I finished talking about our evaluation journey and invited questions. But I was unprepared for the first:

“Why is Minnesota so awesome?” asked someone from the northeast

That had hardly been the point of my presentation. “I’m sorry?” I asked.

They explained “Minnesota Council of Churches does so much great stuff. And you’ve just got so many organizations there ready to be partners.”

“Umm…” was my cogent response.

“Yeah,” added someone from the southwest. “It seems like every time I read a good headline it’s about something happening in Minnesota.”


Director of Strategic Relationships Jerad Morey frowning while presenting at Aspen Institute


“Look,” I reminded the audience, “according to Princeton University, Minnesota had three counties which were disproportionately more prone to ideological or political violence... We are the state where George Floyd was murdered.” The point of my presentation wasn’t to place a halo over my home state.

“Yes,” said the first questioner, “but you’ve just got so many people ready to help. How do we find partners like you?”

That’s when I saw it in her eyes. I had been describing the ways we measure the powerful impact of Minnesota Council of Churches’ Respectful Conversations: They strengthen relationships in the face of division. They build empathy. They strengthen democracy. They help us to love our neighbors. The whole time what my audience was asking themselves wasn’t “how can we measure our impact like that?” Instead, they were asking “how do we get neighbors like that?”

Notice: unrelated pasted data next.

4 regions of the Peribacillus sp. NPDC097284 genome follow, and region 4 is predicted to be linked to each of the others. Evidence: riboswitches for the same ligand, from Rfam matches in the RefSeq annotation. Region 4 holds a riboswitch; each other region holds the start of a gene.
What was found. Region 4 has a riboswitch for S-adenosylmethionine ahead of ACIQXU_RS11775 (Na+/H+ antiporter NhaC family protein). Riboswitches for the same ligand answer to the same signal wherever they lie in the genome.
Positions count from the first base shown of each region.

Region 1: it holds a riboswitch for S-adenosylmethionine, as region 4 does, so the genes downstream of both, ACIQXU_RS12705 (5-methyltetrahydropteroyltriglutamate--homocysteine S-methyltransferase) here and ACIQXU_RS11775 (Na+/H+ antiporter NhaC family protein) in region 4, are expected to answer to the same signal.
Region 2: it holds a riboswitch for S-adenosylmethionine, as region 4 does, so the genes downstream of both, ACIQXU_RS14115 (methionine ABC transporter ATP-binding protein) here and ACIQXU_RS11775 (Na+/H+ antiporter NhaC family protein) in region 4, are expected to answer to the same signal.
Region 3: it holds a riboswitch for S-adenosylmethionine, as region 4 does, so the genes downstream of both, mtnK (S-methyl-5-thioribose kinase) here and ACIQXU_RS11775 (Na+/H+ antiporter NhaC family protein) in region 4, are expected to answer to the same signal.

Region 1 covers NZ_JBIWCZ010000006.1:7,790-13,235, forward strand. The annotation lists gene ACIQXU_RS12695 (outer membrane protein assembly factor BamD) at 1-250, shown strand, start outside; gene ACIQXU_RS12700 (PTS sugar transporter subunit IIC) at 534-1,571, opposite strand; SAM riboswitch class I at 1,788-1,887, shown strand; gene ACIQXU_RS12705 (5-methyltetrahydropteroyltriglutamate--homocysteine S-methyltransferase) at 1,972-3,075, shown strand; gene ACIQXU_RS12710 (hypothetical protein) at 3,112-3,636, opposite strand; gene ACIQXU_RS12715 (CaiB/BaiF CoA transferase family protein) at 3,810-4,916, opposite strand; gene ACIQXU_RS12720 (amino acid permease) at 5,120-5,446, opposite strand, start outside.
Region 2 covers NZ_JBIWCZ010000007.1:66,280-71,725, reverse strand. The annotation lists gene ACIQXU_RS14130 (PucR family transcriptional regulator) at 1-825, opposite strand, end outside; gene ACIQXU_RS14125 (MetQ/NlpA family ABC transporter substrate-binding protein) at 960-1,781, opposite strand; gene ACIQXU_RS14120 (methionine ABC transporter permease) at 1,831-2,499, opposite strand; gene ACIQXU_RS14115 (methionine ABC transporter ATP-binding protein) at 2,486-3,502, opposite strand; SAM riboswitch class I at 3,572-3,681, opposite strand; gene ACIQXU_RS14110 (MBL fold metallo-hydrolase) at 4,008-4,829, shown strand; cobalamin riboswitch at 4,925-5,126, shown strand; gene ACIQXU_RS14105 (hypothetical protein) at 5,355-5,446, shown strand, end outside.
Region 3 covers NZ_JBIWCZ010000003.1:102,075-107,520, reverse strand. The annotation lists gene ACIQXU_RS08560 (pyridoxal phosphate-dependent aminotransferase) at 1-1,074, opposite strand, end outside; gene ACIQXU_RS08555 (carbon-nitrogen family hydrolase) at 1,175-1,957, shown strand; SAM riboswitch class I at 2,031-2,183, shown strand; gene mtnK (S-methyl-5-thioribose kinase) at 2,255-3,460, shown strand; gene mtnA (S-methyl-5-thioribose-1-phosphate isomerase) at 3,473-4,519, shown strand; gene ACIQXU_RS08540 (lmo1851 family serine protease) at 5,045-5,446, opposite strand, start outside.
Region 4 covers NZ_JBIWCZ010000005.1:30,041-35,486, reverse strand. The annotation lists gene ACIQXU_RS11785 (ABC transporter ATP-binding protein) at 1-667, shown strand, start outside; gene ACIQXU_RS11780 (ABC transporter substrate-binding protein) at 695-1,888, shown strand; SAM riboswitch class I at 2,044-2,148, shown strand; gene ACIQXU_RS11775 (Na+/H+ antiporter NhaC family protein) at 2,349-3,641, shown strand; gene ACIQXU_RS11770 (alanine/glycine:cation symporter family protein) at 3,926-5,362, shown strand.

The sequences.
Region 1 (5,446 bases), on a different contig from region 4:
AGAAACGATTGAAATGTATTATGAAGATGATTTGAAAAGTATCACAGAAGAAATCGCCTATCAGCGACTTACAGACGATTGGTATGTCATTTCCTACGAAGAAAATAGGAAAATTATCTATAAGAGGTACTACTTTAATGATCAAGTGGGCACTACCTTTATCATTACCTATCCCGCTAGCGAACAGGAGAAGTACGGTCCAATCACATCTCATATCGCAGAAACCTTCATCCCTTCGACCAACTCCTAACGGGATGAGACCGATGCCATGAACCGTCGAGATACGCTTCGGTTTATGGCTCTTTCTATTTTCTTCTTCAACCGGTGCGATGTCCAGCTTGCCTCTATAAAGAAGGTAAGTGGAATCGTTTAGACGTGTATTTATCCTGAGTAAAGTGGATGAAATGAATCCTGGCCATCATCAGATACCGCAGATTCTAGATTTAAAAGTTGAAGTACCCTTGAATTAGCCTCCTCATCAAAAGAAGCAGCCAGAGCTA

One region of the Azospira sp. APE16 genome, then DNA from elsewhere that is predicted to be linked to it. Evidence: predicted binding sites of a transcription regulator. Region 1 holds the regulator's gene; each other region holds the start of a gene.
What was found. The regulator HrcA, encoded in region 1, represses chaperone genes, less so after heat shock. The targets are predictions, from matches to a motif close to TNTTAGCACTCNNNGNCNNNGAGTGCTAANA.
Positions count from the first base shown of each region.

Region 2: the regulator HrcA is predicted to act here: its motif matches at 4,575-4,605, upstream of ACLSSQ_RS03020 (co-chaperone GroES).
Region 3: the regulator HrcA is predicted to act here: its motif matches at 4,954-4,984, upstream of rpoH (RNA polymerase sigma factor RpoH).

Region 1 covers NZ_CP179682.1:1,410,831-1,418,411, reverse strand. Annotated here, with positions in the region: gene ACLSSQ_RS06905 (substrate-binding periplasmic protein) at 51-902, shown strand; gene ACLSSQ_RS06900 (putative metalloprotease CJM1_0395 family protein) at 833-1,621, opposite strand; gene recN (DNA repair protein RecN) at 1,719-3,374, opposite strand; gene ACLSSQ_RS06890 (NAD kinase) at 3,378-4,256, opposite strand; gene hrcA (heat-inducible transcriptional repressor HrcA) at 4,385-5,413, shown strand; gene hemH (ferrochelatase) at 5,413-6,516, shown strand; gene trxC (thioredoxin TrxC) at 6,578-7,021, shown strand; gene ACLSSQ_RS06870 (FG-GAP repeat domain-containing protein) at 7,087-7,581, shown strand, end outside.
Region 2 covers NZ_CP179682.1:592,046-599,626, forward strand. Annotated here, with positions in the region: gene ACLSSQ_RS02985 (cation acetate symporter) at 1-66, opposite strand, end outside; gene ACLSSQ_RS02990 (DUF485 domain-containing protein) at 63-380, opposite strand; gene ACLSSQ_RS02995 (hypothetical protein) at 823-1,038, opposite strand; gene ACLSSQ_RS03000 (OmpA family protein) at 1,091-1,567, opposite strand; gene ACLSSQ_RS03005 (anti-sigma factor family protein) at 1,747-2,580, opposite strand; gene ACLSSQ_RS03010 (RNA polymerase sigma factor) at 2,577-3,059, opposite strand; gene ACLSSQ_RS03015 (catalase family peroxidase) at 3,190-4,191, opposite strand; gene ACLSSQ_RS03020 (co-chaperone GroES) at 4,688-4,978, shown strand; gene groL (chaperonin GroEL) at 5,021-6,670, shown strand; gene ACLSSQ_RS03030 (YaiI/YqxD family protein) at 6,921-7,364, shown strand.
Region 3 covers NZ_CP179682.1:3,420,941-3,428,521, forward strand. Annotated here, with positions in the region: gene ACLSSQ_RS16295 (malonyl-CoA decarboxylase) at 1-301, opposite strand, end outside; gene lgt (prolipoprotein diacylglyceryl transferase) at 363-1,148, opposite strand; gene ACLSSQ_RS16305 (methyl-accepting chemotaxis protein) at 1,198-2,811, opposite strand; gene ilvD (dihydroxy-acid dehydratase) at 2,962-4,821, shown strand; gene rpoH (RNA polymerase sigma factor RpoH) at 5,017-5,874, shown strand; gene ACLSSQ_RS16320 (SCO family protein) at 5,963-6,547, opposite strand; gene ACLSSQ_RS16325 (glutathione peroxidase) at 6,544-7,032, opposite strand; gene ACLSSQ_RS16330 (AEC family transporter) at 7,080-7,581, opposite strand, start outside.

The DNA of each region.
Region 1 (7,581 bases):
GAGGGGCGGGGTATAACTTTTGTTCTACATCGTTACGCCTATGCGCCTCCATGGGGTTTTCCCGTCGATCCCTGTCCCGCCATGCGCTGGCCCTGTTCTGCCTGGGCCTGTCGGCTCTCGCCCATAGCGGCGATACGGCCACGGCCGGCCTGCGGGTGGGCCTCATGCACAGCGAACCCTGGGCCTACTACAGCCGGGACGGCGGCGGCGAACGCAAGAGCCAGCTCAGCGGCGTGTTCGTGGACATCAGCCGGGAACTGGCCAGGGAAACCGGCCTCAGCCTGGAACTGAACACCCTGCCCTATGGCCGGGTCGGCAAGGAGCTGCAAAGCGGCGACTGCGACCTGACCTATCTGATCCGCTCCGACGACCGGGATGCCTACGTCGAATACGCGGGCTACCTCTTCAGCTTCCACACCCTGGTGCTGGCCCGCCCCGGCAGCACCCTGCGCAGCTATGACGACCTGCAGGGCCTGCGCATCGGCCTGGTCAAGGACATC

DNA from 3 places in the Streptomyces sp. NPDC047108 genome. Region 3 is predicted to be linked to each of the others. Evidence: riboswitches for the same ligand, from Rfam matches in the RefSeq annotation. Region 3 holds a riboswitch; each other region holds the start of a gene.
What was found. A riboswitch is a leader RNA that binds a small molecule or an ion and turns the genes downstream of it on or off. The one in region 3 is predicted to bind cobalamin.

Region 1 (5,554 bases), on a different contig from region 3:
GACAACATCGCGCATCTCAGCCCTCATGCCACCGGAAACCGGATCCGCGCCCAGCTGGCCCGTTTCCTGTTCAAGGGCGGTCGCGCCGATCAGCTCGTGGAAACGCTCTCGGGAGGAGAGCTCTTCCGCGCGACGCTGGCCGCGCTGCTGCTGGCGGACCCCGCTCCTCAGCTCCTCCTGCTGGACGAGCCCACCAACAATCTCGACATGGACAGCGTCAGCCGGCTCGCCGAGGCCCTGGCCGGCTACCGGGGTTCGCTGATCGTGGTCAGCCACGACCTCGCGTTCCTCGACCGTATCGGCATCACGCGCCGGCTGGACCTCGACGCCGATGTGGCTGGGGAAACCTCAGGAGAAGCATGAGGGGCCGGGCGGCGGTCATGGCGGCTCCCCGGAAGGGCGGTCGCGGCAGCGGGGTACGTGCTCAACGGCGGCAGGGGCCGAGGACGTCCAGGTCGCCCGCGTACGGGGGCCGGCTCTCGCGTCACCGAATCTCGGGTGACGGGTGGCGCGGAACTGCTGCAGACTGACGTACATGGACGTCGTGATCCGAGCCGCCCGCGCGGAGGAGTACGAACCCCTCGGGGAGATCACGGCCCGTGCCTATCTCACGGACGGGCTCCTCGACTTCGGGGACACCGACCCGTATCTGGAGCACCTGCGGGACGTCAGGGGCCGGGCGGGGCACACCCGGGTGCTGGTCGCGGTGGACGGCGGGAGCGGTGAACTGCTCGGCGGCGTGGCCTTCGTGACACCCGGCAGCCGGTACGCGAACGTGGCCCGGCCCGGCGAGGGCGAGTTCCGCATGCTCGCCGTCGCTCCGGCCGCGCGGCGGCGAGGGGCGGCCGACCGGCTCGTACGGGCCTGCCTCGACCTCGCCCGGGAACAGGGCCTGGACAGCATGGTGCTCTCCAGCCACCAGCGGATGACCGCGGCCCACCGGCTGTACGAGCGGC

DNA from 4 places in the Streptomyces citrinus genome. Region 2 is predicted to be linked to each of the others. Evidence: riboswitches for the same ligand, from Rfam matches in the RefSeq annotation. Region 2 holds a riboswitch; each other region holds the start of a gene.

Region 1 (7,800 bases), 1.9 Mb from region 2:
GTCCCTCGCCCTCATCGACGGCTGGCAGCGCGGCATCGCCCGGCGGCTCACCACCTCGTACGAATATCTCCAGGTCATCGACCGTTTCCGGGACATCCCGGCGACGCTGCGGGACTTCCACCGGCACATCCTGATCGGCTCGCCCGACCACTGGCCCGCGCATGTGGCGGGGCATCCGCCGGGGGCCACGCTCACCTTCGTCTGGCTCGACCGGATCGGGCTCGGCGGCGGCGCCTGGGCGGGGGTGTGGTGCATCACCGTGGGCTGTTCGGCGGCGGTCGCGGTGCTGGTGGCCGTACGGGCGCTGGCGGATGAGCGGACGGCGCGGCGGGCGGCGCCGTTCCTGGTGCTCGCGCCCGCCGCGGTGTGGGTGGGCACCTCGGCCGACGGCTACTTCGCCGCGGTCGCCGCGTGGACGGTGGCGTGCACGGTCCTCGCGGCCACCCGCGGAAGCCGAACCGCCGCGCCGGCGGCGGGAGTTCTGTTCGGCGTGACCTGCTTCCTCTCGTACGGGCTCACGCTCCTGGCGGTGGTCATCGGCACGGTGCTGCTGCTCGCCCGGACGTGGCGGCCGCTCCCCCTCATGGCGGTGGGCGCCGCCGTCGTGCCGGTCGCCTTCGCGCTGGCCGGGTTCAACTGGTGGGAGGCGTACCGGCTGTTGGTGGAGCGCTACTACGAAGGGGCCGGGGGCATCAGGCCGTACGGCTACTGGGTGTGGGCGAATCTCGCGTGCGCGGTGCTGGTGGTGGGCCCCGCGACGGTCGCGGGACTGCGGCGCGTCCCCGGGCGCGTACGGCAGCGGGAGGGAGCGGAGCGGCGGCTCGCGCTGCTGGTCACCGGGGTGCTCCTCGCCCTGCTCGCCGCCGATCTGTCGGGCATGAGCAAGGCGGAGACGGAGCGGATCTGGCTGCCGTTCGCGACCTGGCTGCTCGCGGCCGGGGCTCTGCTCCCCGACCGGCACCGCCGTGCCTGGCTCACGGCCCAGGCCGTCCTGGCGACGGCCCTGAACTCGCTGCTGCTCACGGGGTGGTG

Audience members in the foreground of Morey's Aspen Institute presentation


Although I was frustrated that I couldn’t see how to swing the limited Q&A time left back to evaluating dialogue methods, I ultimately left the presentation with more gratitude in my heart.

Gratitude for the Bush Foundation, who funded the first couple years of this project. For Essential Partners, who consulted with us on the initial design. For the other professionals who shaped our team in the first three years. For partners along the way like the Jay and Rose Philips Family Foundation, the Church in Society Ministry Team of the Minnesota Annual Conference United Methodist Church, for YMCA of the North, for the Mall Area Religious Council, the Delano Ministerium, the Wege Foundation, the League of Women Voters, and for everyone who reached out during the past 12 years saying “what you’re doing is great. How can we help you do more of it?”

Over 300 conversations and 8,000 participants later we have made a real difference in decreasing affective polarization and increasing the bridging quotient of Minnesotans. We’re starting to have an impact in Wisconsin and North Dakota. We’ve now been featured in national newspapers, been invited to major press events and participated in national think tanks.

Leaders throughout the country are saying “We’re so divided. How can we #disagreebetter ?” Minnesota Council of Churches is one of the organizations with answers to that question. And the only reason we have some of the answers is because of our wonderful neighbors who have said “This is great. How can we help you do more of it?”

We have you. Thank you, Minnesota.


People sit at outdoor tables in a Respectful Conversation in Saint Paul